- The Washington Times - Tuesday, February 12, 2013


“Obama’s corporate jet obsession” (Comment & Analysis, Feb. 4) aptly addresses myths and distortions when it comes to the use of business aircraft.

The proposal to lengthen the depreciation schedule for non-commercial aircraft in the purchase of a new aircraft would not generate any actual new revenue over the long term, and it would decimate the thousands of businesses that use these aircraft for a variety of critical functions. Contrary to the contentions of some inside the Beltway, the vast majority of businesses that own and operate their own aircraft are small to mid-sized companies — middle managers, technical specialists and sales personnel, in most cases. They use these aircraft to visit far-off plants in rural areas, deliver and pick up supplies and reach customers. In addition, there are thousands of communities that depend on these aircraft for important services such as law enforcement, medical care, disaster relief and other purposes.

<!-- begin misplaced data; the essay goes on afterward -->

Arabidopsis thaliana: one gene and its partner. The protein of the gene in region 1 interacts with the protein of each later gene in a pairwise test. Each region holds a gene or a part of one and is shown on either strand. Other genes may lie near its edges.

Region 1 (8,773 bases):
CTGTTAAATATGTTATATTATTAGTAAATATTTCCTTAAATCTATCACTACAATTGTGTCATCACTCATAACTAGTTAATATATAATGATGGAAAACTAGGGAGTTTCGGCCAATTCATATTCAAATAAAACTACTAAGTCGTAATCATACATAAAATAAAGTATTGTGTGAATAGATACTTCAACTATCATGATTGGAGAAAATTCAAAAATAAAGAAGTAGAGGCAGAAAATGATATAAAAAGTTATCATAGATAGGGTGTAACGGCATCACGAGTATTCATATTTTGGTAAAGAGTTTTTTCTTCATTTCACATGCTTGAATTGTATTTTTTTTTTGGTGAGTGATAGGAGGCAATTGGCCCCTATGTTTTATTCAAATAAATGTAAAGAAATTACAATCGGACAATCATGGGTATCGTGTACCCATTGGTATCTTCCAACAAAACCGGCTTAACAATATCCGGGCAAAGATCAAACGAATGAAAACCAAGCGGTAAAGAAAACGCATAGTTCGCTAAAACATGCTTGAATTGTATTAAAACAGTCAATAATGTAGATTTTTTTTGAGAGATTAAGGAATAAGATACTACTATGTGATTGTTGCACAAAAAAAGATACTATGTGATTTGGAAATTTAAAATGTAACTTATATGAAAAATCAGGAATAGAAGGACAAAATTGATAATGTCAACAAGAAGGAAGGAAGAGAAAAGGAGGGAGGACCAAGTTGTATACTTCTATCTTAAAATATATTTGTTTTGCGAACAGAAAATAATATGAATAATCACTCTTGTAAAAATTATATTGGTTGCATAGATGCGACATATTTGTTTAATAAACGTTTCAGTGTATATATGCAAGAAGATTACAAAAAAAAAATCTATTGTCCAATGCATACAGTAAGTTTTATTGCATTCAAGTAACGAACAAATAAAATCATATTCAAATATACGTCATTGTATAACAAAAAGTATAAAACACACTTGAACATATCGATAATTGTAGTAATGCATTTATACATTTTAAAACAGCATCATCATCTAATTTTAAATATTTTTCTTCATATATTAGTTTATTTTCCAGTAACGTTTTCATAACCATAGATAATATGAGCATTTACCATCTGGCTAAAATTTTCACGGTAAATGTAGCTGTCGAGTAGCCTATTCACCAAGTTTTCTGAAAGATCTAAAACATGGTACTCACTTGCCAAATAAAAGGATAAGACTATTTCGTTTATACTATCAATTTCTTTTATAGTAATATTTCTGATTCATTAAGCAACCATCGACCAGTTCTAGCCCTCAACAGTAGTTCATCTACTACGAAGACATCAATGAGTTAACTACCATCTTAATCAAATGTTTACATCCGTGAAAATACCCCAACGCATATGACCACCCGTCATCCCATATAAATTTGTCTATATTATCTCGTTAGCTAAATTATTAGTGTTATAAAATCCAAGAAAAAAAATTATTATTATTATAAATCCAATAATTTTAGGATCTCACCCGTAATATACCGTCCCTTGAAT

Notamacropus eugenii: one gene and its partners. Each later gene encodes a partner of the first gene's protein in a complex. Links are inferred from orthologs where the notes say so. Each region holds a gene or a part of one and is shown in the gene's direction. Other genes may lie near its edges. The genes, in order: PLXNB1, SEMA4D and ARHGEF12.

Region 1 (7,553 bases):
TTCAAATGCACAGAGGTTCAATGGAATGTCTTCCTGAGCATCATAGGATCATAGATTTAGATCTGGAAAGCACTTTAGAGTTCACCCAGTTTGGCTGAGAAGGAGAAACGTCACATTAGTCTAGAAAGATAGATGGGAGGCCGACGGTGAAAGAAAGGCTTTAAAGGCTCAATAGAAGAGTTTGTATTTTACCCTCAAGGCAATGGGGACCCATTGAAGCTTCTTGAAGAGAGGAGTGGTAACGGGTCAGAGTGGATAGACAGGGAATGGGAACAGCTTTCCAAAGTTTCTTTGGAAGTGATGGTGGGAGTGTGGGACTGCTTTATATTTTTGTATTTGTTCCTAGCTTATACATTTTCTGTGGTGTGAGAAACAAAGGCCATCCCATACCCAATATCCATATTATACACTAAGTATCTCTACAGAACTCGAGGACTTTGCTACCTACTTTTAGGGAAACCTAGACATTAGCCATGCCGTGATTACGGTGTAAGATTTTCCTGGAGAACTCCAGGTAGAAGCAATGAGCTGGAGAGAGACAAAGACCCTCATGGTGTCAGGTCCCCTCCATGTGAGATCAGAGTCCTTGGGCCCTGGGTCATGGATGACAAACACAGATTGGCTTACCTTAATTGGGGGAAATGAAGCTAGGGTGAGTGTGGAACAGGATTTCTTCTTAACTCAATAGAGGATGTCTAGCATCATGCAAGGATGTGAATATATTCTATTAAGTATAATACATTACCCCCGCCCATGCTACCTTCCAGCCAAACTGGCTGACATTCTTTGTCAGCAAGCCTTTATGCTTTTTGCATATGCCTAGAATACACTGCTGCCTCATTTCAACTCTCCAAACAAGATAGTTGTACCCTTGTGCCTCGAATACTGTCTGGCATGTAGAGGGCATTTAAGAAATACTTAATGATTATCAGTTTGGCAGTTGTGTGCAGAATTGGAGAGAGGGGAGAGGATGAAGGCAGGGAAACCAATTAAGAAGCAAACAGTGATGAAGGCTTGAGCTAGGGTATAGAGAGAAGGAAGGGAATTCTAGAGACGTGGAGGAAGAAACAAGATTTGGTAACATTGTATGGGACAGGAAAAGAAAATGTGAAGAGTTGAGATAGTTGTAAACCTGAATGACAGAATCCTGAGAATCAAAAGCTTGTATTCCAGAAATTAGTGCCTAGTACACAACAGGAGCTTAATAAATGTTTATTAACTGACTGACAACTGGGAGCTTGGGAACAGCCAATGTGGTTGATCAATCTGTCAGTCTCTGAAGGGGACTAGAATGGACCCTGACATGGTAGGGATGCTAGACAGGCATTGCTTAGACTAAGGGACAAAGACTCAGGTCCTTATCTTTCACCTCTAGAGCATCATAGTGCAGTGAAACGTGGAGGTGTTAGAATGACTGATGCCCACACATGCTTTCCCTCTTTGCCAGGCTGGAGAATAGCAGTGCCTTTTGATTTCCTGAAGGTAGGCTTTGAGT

Certainly we need to constructively address debt reduction in a productive and bipartisan way, but closing this so-called “loophole” would punitively target a crucial segment of our economy with no real long-term benefit in terms of revenue. The general aviation industry accounts for 1.2 million jobs and $150 billion in economic impact. It is one of the only manufacturing sectors that contributes positively to the balance of U.S. trade — and recent studies show businesses that utilize business aviation perform better than those that do not.

Business aircraft are tools of productivity and necessity, and the businesses and communities that rely on them are far more expansive and diverse than most people recognize. During this fragile economic recovery, we should be doing everything we can to stimulate business and job growth, not harm our nation’s small businesses and manufacturing sector.


President and CEO

Small Business & Entrepreneurship Council


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